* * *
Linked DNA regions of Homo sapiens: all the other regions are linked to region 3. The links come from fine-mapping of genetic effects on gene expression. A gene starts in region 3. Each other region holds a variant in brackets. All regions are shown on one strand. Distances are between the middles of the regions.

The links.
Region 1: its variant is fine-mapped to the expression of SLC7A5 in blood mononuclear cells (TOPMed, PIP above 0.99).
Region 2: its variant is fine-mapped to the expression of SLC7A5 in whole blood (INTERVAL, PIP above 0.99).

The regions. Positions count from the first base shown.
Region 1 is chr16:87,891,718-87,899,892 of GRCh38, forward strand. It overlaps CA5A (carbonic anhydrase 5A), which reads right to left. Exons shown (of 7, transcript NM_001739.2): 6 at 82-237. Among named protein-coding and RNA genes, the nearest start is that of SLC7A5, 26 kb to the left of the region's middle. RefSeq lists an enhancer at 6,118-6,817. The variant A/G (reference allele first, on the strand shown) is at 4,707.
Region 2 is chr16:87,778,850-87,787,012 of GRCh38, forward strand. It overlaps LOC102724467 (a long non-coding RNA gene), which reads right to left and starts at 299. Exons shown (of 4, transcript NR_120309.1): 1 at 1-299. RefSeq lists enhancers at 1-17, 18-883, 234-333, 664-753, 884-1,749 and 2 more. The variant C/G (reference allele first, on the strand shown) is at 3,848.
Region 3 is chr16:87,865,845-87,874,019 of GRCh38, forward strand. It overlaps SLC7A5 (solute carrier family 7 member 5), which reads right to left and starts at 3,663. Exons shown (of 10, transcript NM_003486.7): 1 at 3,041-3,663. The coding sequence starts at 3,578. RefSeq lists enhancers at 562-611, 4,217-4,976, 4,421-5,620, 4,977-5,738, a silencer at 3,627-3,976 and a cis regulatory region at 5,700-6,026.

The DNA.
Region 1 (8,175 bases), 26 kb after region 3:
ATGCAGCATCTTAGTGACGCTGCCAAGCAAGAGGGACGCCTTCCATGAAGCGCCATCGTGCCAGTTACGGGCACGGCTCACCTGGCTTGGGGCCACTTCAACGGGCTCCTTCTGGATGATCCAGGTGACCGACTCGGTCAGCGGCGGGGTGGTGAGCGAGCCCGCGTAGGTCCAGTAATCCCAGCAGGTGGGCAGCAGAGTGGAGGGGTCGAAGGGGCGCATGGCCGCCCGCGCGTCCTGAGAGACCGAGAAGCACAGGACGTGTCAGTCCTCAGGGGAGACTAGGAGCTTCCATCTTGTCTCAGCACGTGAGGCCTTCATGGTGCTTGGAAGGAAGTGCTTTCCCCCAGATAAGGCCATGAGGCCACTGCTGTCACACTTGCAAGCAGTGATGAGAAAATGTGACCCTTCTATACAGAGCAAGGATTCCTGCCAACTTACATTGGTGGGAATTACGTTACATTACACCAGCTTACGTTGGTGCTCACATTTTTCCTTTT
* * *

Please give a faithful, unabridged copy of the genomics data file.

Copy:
Linked DNA regions of Homo sapiens: all the other regions are linked to region 3. The links come from fine-mapping of genetic effects on gene expression. A gene starts in region 3. Each other region holds a variant in brackets. All regions are shown on one strand. Distances are between the middles of the regions.

The links.
Region 1: its variant is fine-mapped to the expression of SLC7A5 in blood mononuclear cells (TOPMed, PIP above 0.99).
Region 2: its variant is fine-mapped to the expression of SLC7A5 in whole blood (INTERVAL, PIP above 0.99).

The regions. Positions count from the first base shown.
Region 1 is chr16:87,891,718-87,899,892 of GRCh38, forward strand. It overlaps CA5A (carbonic anhydrase 5A), which reads right to left. Exons shown (of 7, transcript NM_001739.2): 6 at 82-237. Among named protein-coding and RNA genes, the nearest start is that of SLC7A5, 26 kb to the left of the region's middle. RefSeq lists an enhancer at 6,118-6,817. The variant A/G (reference allele first, on the strand shown) is at 4,707.
Region 2 is chr16:87,778,850-87,787,012 of GRCh38, forward strand. It overlaps LOC102724467 (a long non-coding RNA gene), which reads right to left and starts at 299. Exons shown (of 4, transcript NR_120309.1): 1 at 1-299. RefSeq lists enhancers at 1-17, 18-883, 234-333, 664-753, 884-1,749 and 2 more. The variant C/G (reference allele first, on the strand shown) is at 3,848.
Region 3 is chr16:87,865,845-87,874,019 of GRCh38, forward strand. It overlaps SLC7A5 (solute carrier family 7 member 5), which reads right to left and starts at 3,663. Exons shown (of 10, transcript NM_003486.7): 1 at 3,041-3,663. The coding sequence starts at 3,578. RefSeq lists enhancers at 562-611, 4,217-4,976, 4,421-5,620, 4,977-5,738, a silencer at 3,627-3,976 and a cis regulatory region at 5,700-6,026.

The DNA.
Region 1 (8,175 bases), 26 kb after region 3:
ATGCAGCATCTTAGTGACGCTGCCAAGCAAGAGGGACGCCTTCCATGAAGCGCCATCGTGCCAGTTACGGGCACGGCTCACCTGGCTTGGGGCCACTTCAACGGGCTCCTTCTGGATGATCCAGGTGACCGACTCGGTCAGCGGCGGGGTGGTGAGCGAGCCCGCGTAGGTCCAGTAATCCCAGCAGGTGGGCAGCAGAGTGGAGGGGTCGAAGGGGCGCATGGCCGCCCGCGCGTCCTGAGAGACCGAGAAGCACAGGACGTGTCAGTCCTCAGGGGAGACTAGGAGCTTCCATCTTGTCTCAGCACGTGAGGCCTTCATGGTGCTTGGAAGGAAGTGCTTTCCCCCAGATAAGGCCATGAGGCCACTGCTGTCACACTTGCAAGCAGTGATGAGAAAATGTGACCCTTCTATACAGAGCAAGGATTCCTGCCAACTTACATTGGTGGGAATTACGTTACATTACACCAGCTTACGTTGGTGCTCACATTTTTCCTTTT